(Upon the overdose death of an addict we loved) You will remain anonymous in this tribute, but ONLY in this tribute. Your family, friends, customers, and fellow addicts know who you were and will never forget you. I am sure you had no idea how many people loved you, cared about you, were concerned about you and are now missing you. Love is so intangible while we are alive. It surrounds us like sunshine on
a bright summer day, yet sometimes we don’t see or appreciate it….until it’s too late. I went to your viewing last night, and was stunned at the number of people who were there to celebrate your short life and to express their grief at your passing. The intangible love that surrounded you when you were alive became poignantly tangible last night. You would have been surprised by this outpouring of emotion and most likely would have felt that it was undeserved. But it wasn’t. I remember you as a sincere young person who really wanted to recover from your addiction. You were proud of your involvement with Narcotics Anonymous and were sponsor to a number of addicts who were just starting to “get” recovery and all that recovery means. You demonstrated entrepreneurial spirit by establishing your own business and responsibly fulfilling your commitments to your customers. You even helped some of your fellow addicts with employment when they were down and out and desperately needed a helping hand. You had a sense of humor and an outgoing personality and both of these traits endeared you to all with whom you came in contact. You had your ups and downs in life, including some tough times financially; with relationships; and with relapses. Yet, you touched other peoples’ lives in a very deep and personal way. We loved you unconditionally, even when you disappointed us. And now we love your memory. Every person in God’s creation has value in His eyes and in the hearts of family and friends. We all wish that we could have done something to help you at the time you so obviously needed it. We grieve at your passing and re-dedicate ourselves to helping others in similar circumstances. Your life was not in vain…it will be an inspiration to many of us to work even more diligently in the fight against the drug epidemic in our community, state and nation. We loved you and you will be missed. “Reflections on My Son’s Addiction” is a collection of essays that John C. wrote to himself that made the journey easier to understand and good decisions easier to make. Read more of John’s essays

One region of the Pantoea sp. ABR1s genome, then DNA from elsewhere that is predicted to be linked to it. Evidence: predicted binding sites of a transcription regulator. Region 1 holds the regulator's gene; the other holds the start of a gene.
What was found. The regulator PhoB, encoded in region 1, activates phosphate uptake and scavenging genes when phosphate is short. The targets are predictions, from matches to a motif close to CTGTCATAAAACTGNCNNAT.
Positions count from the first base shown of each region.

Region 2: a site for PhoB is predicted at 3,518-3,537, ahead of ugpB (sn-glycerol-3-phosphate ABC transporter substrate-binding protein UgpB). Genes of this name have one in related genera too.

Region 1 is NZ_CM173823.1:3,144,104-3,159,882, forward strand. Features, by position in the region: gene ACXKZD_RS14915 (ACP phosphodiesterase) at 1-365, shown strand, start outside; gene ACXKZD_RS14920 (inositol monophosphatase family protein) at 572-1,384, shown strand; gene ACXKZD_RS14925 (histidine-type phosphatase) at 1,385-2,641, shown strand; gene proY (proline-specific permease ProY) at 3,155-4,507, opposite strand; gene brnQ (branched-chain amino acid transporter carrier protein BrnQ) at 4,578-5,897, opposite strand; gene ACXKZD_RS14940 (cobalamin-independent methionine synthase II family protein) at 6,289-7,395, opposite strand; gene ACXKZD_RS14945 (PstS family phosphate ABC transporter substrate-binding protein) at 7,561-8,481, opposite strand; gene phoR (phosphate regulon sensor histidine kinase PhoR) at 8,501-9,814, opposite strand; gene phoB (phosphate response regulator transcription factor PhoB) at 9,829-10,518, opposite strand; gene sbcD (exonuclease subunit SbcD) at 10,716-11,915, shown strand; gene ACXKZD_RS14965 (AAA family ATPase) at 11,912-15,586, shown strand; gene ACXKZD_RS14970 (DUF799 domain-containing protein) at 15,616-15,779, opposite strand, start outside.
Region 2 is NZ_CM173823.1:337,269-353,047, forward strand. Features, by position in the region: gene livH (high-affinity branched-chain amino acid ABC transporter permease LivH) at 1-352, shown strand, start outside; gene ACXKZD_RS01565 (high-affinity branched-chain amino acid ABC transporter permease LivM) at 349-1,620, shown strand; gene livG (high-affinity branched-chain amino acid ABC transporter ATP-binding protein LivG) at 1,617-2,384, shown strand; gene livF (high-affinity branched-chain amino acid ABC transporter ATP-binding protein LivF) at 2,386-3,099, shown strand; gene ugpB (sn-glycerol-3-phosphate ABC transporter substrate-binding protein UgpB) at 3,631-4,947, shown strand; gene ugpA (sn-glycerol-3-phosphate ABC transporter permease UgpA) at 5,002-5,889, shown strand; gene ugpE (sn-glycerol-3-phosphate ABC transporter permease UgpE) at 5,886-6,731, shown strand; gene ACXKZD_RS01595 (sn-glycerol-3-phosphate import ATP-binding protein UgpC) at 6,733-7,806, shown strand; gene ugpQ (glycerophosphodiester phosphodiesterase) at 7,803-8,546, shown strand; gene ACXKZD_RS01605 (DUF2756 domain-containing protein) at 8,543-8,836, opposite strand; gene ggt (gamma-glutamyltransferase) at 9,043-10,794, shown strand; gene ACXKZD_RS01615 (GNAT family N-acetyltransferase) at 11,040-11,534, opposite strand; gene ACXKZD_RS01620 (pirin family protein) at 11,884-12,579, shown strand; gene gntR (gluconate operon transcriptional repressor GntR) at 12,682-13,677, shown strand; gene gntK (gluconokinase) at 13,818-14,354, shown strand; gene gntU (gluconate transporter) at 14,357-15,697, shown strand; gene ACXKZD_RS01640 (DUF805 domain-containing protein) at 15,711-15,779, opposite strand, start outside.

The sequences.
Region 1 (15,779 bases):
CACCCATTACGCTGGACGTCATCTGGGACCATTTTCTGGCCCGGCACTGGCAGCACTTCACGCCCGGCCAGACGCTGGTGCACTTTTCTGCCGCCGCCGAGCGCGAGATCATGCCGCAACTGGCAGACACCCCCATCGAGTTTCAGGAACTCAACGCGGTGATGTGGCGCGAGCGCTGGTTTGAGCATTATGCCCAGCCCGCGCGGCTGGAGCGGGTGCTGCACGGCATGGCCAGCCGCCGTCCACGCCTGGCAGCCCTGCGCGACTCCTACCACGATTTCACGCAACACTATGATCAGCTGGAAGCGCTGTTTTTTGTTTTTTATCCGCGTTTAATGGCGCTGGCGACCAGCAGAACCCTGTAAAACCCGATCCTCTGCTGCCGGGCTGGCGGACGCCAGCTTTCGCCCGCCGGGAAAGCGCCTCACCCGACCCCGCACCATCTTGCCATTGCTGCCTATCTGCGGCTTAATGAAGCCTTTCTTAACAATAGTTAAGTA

Bridge to Hope is a support organization only and does not offer medical or psychological advice and is an outreach program the Passavant Hospital Foundation. Web design by Creative Courtney.